Isle vacation takes us to castle, golf course, whiskey distillery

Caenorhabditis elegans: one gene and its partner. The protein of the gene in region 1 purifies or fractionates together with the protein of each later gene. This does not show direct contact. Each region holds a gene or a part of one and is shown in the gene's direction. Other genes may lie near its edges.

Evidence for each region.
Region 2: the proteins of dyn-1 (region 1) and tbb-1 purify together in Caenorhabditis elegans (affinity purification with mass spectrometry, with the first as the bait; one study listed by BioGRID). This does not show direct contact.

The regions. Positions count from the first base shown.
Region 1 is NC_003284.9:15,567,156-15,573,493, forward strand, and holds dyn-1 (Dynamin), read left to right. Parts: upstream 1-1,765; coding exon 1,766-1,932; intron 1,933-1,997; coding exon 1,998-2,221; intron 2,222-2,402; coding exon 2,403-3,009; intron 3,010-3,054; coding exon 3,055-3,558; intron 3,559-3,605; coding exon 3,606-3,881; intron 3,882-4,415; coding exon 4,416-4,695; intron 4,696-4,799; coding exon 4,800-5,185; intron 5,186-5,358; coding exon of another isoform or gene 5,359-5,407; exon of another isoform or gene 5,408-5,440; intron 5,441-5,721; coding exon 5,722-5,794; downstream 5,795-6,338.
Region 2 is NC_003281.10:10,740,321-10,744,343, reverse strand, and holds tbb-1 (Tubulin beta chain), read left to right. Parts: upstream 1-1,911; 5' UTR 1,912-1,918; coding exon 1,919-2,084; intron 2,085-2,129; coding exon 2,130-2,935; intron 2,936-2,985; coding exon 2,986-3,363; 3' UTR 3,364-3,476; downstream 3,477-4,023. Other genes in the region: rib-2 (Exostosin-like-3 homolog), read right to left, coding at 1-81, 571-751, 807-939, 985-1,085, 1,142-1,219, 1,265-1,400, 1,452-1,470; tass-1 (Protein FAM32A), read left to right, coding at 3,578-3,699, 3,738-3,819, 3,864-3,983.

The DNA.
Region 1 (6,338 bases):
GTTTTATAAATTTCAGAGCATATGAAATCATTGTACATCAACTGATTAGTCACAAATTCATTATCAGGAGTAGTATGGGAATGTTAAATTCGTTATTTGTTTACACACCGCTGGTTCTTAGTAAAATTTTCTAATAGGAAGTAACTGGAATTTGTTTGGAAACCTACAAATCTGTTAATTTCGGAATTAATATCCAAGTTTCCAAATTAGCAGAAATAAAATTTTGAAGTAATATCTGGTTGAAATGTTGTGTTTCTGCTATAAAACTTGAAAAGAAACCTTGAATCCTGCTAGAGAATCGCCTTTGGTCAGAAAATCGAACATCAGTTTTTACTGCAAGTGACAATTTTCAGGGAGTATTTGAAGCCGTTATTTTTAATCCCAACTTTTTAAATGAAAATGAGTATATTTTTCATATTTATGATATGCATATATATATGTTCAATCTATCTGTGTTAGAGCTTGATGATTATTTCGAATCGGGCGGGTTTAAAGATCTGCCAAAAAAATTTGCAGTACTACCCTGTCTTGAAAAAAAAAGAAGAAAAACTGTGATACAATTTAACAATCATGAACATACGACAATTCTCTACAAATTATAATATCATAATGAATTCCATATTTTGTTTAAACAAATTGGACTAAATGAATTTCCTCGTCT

The Ireland trip is in its 7th Day on Sept. 4 as we pick up the Smiths and Gareys at Waterford Castle. This morning we arose from a restful sleep thanks to the wonderful bed, the cool temperatures and the quiet surroundings, far away from the city hum of cars and trucks. It was down to the Munster Room again for another of those scrumptious Irish breakfasts of poached eggs, bacon, sausage, juice, cereal, prunes, fruit, and coffee, tea or milk. Remember, we have left the black and white puddings in their place. . .on the plate. That morning the boys would be on the golf links for their third time on the trip while the girls would be driving up N10 to Kilkenny which was a mere 30 miles away. But before they left Waterford, I realized in the pro shop at the golf course that they would have to make another stop at Fitzgerald’s, a men’s shop downtown, to retrieve my credit card. The previous day we’d gone shopping and I’d purchased a light jacket. The gentleman who waited on me forgot to give my card back to me, and I was so excited that my wife let me buy the coat that I’d neglected to ask for it. ALENE AND MARY Ann graciously went back and got it, and I was eternally grateful’and they made me pay for it the rest of the trip by doing little things. The Waterford Castle Golf Club was one of the more fancy courses that we played. It took up most of the 320-acre island and was a nicely manicured parkland on an estuary of the River Suir. Since it is located on the former estate grounds of the Fitzgerald family, it has mature trees with rolling hills and a particularly interesting view of a large tanker loading up down the river that has access to the ocean to the south. With lots of bunkers and tall grass off the fairway, we had some big holes when hacking the ball out of the rough. I sliced my drive out of bounds on the last hole, taking a triple bogey seven, while Richard had a par four. We tied at 88s. We played fairly well on the front side, each shooting 43 but ballooned a bit with 45s on the back. Meanwhile the girls took in the sights of Kilkenny. A brief visit to the town and lunch at a pub named “Paris, Texas” was all they managed as they were intent on returning to the Waterford crystal factory where Arlene made some gift purchases. After our round was completed about 2 p.m., we enjoyed a Guinness on the veranda then took off back west to Youghal and the Walter Raleigh Hotel, our headquarters for the next two days. The highway between Waterford and Youghal is the major thoroughfare from the capital of the Republic of Ireland, Dublin, the largest city, to the second largest city, Cork. Therefore the roads we travelled were outstanding, although only two-laners except on hills when there was an occasional passing lane. The country between Waterford and Youghal is beautiful with rolling hills, farm land and an occasional wooded area. Cows and sheep dot the countryside. I must stress that the small towns in Ireland are exceptionally clean and well kept. Every one has flowers adorning the buildings which are all freshly painted in vibrant colors. THERE ARE NO suburbs in Ireland, at least not any we saw. And everyone shops in the downtown area. It’s difficult to find a parking place, regardless of the day of the week. Richard and I had discussed that we felt that the Irish are about 20-30 years behind the United States in technology, fashion and communication. But, we were enjoying it all as the days continued to be bright and sunny and in the mid to high 60s. The girls got in to Youghal about 6 p.m. and we ate in the hotel pub that evening. Mary Ann’s steak was too well cooked, but I thought mine was outstanding. Day 8 Another beautiful day was Wednesday, Sept. 5. This was another “you go one way, and we’ll go another” type day with the girls making a small circle, leaving Youghal and heading up north about 20 miles to the picturesque village of Lismore. The boys headed back east to near Dungarvan and the Gold Coast Golf Club for our final round of golf in Ireland. The girls went to Lismore, the site of another castle and the namesake of a 50-year-old pattern of Waterford crystal. Lismore castle is presently occupied by family members. So Mary Ann and Arlene had to be content to purchase a ticket that let them roam the grounds and gardens. They then headed southwest to Midleton, the site of the historic Jameson Distillery, the makers of Jameson Irish Whiskey. The girls learned a great deal about the procedure for distilling whiskey in general and Irish whiskey in particular’why Irish whiskey tastes so different from scotch or bourbon. (Just ask them and they’ll give you a complete rundown.) THE HIGHLIGHT of the tour for Mary Ann was being chosen as “official taster” at the end of the presentation. She even got a certificate proving her distinguished status. This is kind of a joke because Mary Ann has only tasted whiskey a couple of times in her life. Meanwhile, our tee time was at 9:30 a.m. and we arrived at Ballinacourty, which is just east of Dungarvan. The Gold Coast Golf Club is associated with a large hotel complex. It was another parkland-type golf course, but it was located on the ocean with plenty of great views of the jagged coast line and shear cliffs. We found the course to be the toughest one we played, maybe because it was so long being well over 6,500 yards with wiry seaside grass off the fairway, where we played most of the time. The greens were large and undulating and difficult to read. I shot 93 while Richie carded a 96. We played fairly well on the front, but with the back side being mostly along the ocean, we suffered a bit. I double bogied the last five holes, much to my chagrin. After the round, we relaxed and had lunch at a restaurant on the grounds then drove back to Youghal and went out to the golf course there to enjoy the view of the Irish Sea and visit with the bartender and down a pint of Guinness. He was a friendly sort, and I got into a conversation with him, asking what the annual rainfall was there on the seacoast. “I don’t have any idea,” he replied. “I just know we get a lot.” I said we averaged about 25 inches of rain each year in the Heart of Texas. He smiled and said, “We get 25 inches in a month here.” AFTER THE GIRLS returned from Midleton, we dined that evening at a pub in downtown Youghal and had several conversations with two Irish couples there. One man was a farmer from over near Dublin. They were in Youghal on “holiday.” He said he was a “dirt jockey.” I had never heard of that term for a farmer, but it certainly is fitting. Richard asked him why we didn’t see many pickups on the highways and streets in Ireland. He said most of them stayed on the farm and that most of their pickups were foreign, Japanese trucks. The Irish have to conserve their gasoline consumption. It’s every expensive, as is just about everything. Gasoline runs about 0.67 pounds per liter which is about $2.80 per gallon, according to my calulation. The next day is Day 10, and that is when we head out west to the coast and the Ring of Kerry. We’ll catch that and wind up our stay in the Emerald Isle next issue. (To Be Continued)